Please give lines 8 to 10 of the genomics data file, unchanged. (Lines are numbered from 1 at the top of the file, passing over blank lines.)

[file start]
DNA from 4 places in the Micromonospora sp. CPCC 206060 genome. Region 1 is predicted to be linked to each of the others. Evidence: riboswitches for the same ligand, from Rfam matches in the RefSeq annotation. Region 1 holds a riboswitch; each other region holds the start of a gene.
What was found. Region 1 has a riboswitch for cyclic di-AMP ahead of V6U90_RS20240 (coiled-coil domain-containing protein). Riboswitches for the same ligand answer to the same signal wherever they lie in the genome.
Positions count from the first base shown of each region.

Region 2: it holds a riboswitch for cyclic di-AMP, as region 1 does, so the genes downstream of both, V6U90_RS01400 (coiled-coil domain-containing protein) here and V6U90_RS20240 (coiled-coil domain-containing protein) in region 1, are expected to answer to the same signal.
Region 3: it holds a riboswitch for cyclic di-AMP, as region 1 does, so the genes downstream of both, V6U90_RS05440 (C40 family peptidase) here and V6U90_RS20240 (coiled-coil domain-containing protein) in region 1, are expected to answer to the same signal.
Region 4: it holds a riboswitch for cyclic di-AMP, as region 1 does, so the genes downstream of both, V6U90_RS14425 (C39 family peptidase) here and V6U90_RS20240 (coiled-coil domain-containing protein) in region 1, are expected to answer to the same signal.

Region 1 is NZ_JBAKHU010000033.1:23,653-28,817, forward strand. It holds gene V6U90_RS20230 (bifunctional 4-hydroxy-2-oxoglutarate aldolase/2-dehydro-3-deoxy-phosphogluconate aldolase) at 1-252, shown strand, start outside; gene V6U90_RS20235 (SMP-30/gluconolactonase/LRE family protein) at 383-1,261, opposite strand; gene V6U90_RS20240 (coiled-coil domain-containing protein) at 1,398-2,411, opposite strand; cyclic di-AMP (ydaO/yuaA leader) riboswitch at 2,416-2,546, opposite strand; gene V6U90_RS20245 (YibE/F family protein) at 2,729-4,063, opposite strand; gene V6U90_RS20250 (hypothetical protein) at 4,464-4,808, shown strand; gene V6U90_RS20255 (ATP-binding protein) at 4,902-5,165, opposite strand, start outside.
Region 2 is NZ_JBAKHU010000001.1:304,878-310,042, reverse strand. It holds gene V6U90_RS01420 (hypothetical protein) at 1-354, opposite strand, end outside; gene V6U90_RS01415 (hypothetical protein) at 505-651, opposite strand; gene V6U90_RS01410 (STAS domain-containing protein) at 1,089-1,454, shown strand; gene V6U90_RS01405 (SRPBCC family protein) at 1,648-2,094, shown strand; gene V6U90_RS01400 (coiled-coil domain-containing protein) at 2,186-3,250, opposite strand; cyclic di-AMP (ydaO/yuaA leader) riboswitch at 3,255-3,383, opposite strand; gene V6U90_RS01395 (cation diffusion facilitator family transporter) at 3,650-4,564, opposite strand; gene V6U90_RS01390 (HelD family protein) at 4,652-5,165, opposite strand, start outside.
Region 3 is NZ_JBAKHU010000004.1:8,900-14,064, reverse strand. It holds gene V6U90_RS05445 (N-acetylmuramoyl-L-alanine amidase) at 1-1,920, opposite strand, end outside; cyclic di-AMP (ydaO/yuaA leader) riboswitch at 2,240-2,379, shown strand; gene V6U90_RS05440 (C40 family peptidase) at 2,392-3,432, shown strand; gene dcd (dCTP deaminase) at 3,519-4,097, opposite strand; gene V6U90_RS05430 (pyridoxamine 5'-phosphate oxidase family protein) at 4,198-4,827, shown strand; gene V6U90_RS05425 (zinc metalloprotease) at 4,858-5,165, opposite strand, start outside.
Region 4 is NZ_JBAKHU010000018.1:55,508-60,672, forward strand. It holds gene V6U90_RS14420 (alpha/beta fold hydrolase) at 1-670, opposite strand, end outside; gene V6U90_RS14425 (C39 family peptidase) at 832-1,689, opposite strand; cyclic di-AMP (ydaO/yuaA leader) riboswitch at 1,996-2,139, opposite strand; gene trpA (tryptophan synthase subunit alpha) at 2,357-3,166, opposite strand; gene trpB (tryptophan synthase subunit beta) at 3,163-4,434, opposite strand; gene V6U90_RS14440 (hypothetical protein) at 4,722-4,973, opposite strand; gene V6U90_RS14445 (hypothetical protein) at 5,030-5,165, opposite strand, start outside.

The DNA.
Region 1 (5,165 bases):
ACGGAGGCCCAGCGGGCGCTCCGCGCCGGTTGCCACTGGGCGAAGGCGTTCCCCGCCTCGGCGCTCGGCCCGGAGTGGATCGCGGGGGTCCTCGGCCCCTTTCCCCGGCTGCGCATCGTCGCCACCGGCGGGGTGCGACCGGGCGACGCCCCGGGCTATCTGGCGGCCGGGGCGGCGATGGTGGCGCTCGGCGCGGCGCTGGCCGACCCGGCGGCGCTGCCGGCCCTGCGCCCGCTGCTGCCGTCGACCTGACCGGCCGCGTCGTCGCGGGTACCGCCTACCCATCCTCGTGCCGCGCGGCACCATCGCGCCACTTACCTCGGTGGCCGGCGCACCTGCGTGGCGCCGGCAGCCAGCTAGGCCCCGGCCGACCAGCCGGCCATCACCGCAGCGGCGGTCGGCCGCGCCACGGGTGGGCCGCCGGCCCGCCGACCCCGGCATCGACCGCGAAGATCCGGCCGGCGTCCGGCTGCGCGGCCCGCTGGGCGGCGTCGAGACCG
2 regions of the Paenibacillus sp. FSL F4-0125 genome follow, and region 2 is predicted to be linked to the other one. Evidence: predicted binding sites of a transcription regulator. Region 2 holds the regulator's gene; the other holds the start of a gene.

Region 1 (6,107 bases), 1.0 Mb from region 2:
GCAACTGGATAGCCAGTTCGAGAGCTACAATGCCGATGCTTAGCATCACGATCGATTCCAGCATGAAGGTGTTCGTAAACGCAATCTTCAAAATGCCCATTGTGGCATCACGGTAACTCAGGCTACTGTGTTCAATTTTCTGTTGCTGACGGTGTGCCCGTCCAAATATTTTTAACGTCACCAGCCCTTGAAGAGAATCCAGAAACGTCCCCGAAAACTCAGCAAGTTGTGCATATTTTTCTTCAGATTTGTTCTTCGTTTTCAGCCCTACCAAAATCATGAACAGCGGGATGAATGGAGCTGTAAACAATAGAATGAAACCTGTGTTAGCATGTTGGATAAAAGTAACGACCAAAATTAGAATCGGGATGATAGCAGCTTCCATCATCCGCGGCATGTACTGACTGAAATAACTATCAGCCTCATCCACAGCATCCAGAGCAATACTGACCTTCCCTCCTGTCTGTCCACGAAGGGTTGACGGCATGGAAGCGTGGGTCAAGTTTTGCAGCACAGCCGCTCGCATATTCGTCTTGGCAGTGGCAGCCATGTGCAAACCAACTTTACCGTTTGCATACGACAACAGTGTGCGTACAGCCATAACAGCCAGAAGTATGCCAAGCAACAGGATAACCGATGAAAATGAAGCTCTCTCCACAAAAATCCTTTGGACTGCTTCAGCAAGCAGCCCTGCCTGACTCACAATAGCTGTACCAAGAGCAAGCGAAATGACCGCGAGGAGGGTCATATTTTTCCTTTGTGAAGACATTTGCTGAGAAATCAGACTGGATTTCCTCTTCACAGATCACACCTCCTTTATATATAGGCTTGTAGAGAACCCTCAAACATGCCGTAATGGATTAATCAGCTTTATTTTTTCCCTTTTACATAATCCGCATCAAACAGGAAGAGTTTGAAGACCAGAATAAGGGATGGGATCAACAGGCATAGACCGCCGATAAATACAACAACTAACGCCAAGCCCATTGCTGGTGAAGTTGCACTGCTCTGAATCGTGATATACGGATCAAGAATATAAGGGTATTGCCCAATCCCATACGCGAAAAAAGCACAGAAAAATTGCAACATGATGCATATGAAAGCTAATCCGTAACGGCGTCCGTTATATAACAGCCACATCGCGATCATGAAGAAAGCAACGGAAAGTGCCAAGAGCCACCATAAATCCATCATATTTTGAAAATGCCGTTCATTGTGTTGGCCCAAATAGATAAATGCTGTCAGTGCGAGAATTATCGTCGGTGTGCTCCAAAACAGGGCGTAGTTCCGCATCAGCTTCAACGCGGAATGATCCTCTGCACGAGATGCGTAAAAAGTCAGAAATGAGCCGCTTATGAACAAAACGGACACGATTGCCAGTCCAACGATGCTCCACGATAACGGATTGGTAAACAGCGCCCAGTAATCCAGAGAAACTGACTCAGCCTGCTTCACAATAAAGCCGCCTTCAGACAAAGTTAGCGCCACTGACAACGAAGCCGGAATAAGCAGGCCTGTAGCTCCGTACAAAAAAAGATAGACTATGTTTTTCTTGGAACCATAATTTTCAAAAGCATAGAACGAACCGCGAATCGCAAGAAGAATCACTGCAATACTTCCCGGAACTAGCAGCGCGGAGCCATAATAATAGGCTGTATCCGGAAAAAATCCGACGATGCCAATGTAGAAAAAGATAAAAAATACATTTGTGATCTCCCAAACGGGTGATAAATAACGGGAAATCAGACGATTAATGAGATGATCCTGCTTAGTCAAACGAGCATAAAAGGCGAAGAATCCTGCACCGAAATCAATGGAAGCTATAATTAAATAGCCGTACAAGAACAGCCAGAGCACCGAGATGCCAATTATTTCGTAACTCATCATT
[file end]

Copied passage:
Region 2 is NZ_JBAKHU010000001.1:304,878-310,042, reverse strand. It holds gene V6U90_RS01420 (hypothetical protein) at 1-354, opposite strand, end outside; gene V6U90_RS01415 (hypothetical protein) at 505-651, opposite strand; gene V6U90_RS01410 (STAS domain-containing protein) at 1,089-1,454, shown strand; gene V6U90_RS01405 (SRPBCC family protein) at 1,648-2,094, shown strand; gene V6U90_RS01400 (coiled-coil domain-containing protein) at 2,186-3,250, opposite strand; cyclic di-AMP (ydaO/yuaA leader) riboswitch at 3,255-3,383, opposite strand; gene V6U90_RS01395 (cation diffusion facilitator family transporter) at 3,650-4,564, opposite strand; gene V6U90_RS01390 (HelD family protein) at 4,652-5,165, opposite strand, start outside.
Region 3 is NZ_JBAKHU010000004.1:8,900-14,064, reverse strand. It holds gene V6U90_RS05445 (N-acetylmuramoyl-L-alanine amidase) at 1-1,920, opposite strand, end outside; cyclic di-AMP (ydaO/yuaA leader) riboswitch at 2,240-2,379, shown strand; gene V6U90_RS05440 (C40 family peptidase) at 2,392-3,432, shown strand; gene dcd (dCTP deaminase) at 3,519-4,097, opposite strand; gene V6U90_RS05430 (pyridoxamine 5'-phosphate oxidase family protein) at 4,198-4,827, shown strand; gene V6U90_RS05425 (zinc metalloprotease) at 4,858-5,165, opposite strand, start outside.
Region 4 is NZ_JBAKHU010000018.1:55,508-60,672, forward strand. It holds gene V6U90_RS14420 (alpha/beta fold hydrolase) at 1-670, opposite strand, end outside; gene V6U90_RS14425 (C39 family peptidase) at 832-1,689, opposite strand; cyclic di-AMP (ydaO/yuaA leader) riboswitch at 1,996-2,139, opposite strand; gene trpA (tryptophan synthase subunit alpha) at 2,357-3,166, opposite strand; gene trpB (tryptophan synthase subunit beta) at 3,163-4,434, opposite strand; gene V6U90_RS14440 (hypothetical protein) at 4,722-4,973, opposite strand; gene V6U90_RS14445 (hypothetical protein) at 5,030-5,165, opposite strand, start outside.